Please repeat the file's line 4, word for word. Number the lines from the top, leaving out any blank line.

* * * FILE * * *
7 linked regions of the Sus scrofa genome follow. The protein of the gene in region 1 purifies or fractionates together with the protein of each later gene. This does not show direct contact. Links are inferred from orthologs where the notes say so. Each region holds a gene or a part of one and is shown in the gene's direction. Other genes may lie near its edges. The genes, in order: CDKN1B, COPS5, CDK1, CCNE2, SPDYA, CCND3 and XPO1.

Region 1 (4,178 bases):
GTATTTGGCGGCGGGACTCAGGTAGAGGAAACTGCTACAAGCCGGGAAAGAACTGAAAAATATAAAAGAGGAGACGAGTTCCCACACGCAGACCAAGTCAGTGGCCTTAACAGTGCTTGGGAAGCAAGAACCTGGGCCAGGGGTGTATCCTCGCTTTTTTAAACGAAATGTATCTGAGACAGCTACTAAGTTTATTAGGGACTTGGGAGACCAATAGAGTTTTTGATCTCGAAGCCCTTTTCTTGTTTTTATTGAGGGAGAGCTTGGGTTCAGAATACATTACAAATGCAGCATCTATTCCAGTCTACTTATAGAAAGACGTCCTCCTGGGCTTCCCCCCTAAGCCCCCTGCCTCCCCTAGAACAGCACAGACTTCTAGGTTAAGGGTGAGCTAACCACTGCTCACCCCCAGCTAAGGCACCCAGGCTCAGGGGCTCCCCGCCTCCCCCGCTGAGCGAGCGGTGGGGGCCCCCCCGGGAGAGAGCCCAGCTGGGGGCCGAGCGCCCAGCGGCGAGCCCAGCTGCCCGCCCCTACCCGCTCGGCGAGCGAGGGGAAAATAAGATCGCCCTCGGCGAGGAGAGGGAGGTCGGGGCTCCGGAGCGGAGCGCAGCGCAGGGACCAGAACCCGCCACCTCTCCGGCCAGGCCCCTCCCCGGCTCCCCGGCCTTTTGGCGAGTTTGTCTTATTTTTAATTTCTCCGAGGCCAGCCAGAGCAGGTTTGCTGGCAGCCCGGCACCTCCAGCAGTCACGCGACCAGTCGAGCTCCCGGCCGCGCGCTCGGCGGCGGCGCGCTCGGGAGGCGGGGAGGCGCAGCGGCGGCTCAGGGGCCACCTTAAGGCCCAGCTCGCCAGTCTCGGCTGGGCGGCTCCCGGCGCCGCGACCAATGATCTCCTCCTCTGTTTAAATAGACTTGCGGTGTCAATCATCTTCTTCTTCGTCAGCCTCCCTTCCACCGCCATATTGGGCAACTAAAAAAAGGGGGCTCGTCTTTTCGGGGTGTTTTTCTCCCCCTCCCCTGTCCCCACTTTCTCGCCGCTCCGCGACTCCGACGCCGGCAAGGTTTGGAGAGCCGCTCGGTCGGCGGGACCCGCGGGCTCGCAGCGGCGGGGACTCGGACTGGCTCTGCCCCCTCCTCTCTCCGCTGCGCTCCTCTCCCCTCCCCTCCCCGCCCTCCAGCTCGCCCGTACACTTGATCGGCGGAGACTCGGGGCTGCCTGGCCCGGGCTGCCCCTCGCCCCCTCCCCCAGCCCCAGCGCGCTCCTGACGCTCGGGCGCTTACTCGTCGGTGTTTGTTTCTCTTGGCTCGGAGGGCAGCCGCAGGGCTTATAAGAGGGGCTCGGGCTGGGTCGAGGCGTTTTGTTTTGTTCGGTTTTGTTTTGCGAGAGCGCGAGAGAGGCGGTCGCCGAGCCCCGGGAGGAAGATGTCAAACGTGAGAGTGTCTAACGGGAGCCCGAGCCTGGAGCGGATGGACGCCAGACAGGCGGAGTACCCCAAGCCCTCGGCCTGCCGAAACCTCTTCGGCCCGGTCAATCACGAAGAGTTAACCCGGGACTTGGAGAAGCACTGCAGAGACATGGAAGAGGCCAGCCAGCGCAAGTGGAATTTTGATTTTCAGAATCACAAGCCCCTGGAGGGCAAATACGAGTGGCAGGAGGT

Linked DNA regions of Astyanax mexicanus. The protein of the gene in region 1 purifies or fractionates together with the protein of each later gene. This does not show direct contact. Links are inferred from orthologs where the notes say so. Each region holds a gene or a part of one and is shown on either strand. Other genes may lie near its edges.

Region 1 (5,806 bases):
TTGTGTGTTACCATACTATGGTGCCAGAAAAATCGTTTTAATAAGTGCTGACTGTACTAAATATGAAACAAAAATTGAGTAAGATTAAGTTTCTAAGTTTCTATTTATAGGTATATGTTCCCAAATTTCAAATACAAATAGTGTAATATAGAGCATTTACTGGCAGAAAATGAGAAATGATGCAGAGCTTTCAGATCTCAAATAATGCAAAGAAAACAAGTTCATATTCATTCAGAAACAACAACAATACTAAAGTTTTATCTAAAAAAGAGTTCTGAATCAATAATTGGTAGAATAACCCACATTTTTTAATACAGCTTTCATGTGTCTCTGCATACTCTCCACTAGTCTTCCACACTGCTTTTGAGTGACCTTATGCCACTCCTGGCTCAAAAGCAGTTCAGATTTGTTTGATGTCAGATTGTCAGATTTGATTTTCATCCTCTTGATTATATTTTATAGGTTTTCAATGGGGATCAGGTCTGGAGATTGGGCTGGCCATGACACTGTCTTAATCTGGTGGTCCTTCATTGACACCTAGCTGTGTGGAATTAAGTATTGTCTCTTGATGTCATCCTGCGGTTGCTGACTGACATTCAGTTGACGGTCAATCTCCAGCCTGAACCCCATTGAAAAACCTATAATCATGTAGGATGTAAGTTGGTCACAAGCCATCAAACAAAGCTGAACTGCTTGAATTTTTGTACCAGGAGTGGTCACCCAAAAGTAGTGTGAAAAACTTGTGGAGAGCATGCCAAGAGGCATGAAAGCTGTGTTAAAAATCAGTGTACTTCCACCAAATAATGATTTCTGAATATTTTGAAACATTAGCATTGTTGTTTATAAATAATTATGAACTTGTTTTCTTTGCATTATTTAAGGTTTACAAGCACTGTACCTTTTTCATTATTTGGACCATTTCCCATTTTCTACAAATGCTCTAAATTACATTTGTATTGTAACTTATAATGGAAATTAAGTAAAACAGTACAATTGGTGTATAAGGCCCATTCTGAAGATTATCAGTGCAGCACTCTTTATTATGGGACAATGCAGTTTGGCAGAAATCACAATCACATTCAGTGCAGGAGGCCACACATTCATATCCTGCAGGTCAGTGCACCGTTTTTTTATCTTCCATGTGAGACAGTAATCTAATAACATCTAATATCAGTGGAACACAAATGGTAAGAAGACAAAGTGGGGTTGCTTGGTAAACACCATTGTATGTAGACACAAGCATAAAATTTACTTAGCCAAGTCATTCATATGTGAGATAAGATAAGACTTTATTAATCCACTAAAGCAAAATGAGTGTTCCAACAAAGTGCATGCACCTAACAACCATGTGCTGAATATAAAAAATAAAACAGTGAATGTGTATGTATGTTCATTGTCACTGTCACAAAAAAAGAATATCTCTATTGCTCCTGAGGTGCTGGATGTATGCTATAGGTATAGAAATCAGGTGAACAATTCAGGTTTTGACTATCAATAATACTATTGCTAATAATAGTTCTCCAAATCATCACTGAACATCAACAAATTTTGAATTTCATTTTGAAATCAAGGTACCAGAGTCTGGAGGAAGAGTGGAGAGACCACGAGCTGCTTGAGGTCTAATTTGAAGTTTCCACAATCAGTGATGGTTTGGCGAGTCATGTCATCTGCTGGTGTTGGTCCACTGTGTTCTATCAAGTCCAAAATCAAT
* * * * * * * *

Linked DNA regions of Astyanax mexicanus. The protein of the gene in region 1 purifies or fractionates together with the protein of each later gene. This does not show direct contact. Links are inferred from orthologs where the notes say so. Each region holds a gene or a part of one and is shown on either strand. Other genes may lie near its edges.